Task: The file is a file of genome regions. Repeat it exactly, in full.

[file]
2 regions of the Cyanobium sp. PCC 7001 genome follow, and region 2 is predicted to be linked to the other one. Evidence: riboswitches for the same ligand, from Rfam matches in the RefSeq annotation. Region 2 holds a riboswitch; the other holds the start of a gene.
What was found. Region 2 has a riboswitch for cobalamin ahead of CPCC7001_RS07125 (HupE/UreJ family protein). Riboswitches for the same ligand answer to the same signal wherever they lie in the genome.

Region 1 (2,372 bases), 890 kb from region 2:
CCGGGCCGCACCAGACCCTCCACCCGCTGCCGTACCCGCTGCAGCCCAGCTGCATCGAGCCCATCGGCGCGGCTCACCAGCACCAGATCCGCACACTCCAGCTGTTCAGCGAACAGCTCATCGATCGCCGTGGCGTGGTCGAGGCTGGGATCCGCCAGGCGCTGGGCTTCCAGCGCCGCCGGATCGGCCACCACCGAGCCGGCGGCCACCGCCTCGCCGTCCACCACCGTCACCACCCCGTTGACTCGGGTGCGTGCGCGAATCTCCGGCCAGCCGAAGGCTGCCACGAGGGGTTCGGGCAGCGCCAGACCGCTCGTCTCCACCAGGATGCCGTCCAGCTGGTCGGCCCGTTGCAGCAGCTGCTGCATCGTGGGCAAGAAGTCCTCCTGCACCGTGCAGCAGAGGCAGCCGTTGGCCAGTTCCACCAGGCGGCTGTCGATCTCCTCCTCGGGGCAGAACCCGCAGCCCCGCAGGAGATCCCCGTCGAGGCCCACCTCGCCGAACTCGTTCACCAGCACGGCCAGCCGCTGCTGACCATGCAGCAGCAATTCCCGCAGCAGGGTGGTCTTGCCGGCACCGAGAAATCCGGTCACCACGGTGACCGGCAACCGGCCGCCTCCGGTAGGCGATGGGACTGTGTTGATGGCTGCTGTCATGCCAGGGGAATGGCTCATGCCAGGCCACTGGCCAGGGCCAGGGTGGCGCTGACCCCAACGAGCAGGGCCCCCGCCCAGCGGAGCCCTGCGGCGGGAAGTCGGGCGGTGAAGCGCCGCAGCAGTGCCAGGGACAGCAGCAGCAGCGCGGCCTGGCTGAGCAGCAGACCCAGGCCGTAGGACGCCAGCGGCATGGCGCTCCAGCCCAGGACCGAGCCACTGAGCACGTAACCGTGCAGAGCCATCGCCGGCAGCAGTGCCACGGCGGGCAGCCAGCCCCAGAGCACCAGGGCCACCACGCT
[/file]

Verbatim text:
2 regions of the Cyanobium sp. PCC 7001 genome follow, and region 2 is predicted to be linked to the other one. Evidence: riboswitches for the same ligand, from Rfam matches in the RefSeq annotation. Region 2 holds a riboswitch; the other holds the start of a gene.
What was found. Region 2 has a riboswitch for cobalamin ahead of CPCC7001_RS07125 (HupE/UreJ family protein). Riboswitches for the same ligand answer to the same signal wherever they lie in the genome.

Region 1 (2,372 bases), 890 kb from region 2:
CCGGGCCGCACCAGACCCTCCACCCGCTGCCGTACCCGCTGCAGCCCAGCTGCATCGAGCCCATCGGCGCGGCTCACCAGCACCAGATCCGCACACTCCAGCTGTTCAGCGAACAGCTCATCGATCGCCGTGGCGTGGTCGAGGCTGGGATCCGCCAGGCGCTGGGCTTCCAGCGCCGCCGGATCGGCCACCACCGAGCCGGCGGCCACCGCCTCGCCGTCCACCACCGTCACCACCCCGTTGACTCGGGTGCGTGCGCGAATCTCCGGCCAGCCGAAGGCTGCCACGAGGGGTTCGGGCAGCGCCAGACCGCTCGTCTCCACCAGGATGCCGTCCAGCTGGTCGGCCCGTTGCAGCAGCTGCTGCATCGTGGGCAAGAAGTCCTCCTGCACCGTGCAGCAGAGGCAGCCGTTGGCCAGTTCCACCAGGCGGCTGTCGATCTCCTCCTCGGGGCAGAACCCGCAGCCCCGCAGGAGATCCCCGTCGAGGCCCACCTCGCCGAACTCGTTCACCAGCACGGCCAGCCGCTGCTGACCATGCAGCAGCAATTCCCGCAGCAGGGTGGTCTTGCCGGCACCGAGAAATCCGGTCACCACGGTGACCGGCAACCGGCCGCCTCCGGTAGGCGATGGGACTGTGTTGATGGCTGCTGTCATGCCAGGGGAATGGCTCATGCCAGGCCACTGGCCAGGGCCAGGGTGGCGCTGACCCCAACGAGCAGGGCCCCCGCCCAGCGGAGCCCTGCGGCGGGAAGTCGGGCGGTGAAGCGCCGCAGCAGTGCCAGGGACAGCAGCAGCAGCGCGGCCTGGCTGAGCAGCAGACCCAGGCCGTAGGACGCCAGCGGCATGGCGCTCCAGCCCAGGACCGAGCCACTGAGCACGTAACCGTGCAGAGCCATCGCCGGCAGCAGTGCCACGGCGGGCAGCCAGCCCCAGAGCACCAGGGCCACCACGCT